And I don’t expect the Patriots to be very effective offensively unless they can get some short fields with turnovers. If offensive coordinator Josh McDaniels thinks he can spread the Seahawks out and throw against them, good luck. The Patriots, with both their running and their passing game, are a scheme offense. They don’t have anyone outside of Gronkowski who can break the game open, so they use motion, personnel, formations and Tom Brady’s pre-snap adjustments to get guys open. That’s fine against most of the other 30 teams, but it won't work against the Seahawks. They are the anti-Patriots. There’s nothing fancy about their defensive scheme. They’ll line up in either Cover 3 (deep safety and two deep cornerbacks) or Cover 1 (one deep safety on top of press man coverage) and basically say, “You go ahead and do all those motions and substitutions, we’ll be here waiting for you every snap.” Seattle’s defense is the only unit in the NFL that can do that against a quarterback as good as Brady, because the Seahawks are that talented on defense. They are better than the opponent at almost every spot.
The Super Bowl matchup will hinge on the Seattle offense against the New England defense, and this is why I’m giving the Patriots the edge. They are probably the most disciplined unit in the NFL, maybe more so than Seattle. They will limit Marshawn Lynch’s effectiveness, even if Seattle uses more read-option (as I expect them to), and they will stay in their rush lanes to keep Russell Wilson in the pocket. Patriots ends Chandler Jones and Rob Ninkovich occasionally will give up the end to mobile quarterbacks. But that’s during the regular season. With two weeks to prepare for this game, I have a hard time seeing them doing that Sunday since Bill Belichick surely has been harping on it 24 hours a day. Plus, they should hold a decided advantage against the run and pass versus Seahawks tackles Russell Okung and Justin Britt. Vince Wilfork will plug the middle and keep Wilson’s running avenues limited there as well.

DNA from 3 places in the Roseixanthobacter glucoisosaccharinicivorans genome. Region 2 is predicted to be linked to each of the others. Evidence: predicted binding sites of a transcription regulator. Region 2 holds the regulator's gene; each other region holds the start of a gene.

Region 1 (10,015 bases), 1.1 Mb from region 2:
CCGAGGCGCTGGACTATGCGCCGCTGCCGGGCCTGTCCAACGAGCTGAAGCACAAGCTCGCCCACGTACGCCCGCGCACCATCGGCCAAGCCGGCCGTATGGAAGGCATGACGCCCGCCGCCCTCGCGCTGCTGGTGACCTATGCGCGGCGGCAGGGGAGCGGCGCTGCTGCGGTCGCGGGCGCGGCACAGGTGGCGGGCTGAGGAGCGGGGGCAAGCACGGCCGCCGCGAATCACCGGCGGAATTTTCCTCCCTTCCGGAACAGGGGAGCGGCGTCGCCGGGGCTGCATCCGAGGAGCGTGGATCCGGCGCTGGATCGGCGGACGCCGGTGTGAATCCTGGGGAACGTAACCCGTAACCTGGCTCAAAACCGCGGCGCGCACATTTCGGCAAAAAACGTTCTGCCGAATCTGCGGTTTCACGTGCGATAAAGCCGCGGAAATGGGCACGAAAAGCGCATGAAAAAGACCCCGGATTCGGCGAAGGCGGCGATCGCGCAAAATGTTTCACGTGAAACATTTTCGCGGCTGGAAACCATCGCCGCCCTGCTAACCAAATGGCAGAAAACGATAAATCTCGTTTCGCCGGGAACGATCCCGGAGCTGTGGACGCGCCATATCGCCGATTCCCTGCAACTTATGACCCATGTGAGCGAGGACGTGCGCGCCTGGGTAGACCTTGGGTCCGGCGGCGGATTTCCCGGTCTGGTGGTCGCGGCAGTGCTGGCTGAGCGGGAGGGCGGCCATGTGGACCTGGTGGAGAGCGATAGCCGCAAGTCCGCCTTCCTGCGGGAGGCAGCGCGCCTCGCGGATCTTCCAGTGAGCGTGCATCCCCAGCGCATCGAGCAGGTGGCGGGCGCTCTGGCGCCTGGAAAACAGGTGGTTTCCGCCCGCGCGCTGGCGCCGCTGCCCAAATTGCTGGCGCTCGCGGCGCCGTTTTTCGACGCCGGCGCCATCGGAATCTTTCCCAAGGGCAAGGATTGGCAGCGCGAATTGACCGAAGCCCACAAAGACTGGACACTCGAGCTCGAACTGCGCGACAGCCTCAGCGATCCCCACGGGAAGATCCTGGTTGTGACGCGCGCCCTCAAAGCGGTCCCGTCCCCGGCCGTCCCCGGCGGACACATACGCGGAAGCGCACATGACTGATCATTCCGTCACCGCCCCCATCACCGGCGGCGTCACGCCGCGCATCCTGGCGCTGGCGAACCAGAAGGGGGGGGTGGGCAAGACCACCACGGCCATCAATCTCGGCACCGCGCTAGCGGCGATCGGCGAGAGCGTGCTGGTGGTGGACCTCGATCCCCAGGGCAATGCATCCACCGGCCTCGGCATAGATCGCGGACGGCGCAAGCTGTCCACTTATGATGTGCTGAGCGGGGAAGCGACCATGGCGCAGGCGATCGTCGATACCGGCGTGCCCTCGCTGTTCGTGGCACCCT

In the pass game, expect Darrelle Revis to shadow Seattle’s best in Doug Baldwin. New England knows Seattle will target the weaknesses of former Seahawks cornerback Brandon Browner, so I would expect Belichick to put Browner on tight end Luke Willson, who has developed into a solid receiving tight end. That leaves Seahawks receivers Jermaine Kearse and Ricardo Lockette against Patriots corners Kyle Arrington and Logan Ryan. This is where Wilson must do most of his damage, and the key for Seattle offensively.
But the Patriots can do what the Packers did by limiting Wilson and Lynch during much of the NFC Championship Game. This Patriots unit is better than the Packers, and New England has the mental toughness and situational awareness not to let the game slip away as Green Bay did.
It’s going to be a great Super Bowl matchup that features the two best teams and coaches in the game. In the end, I’m giving a slight edge to the Patriots.
Final score: Patriots 16, Seahawks 13.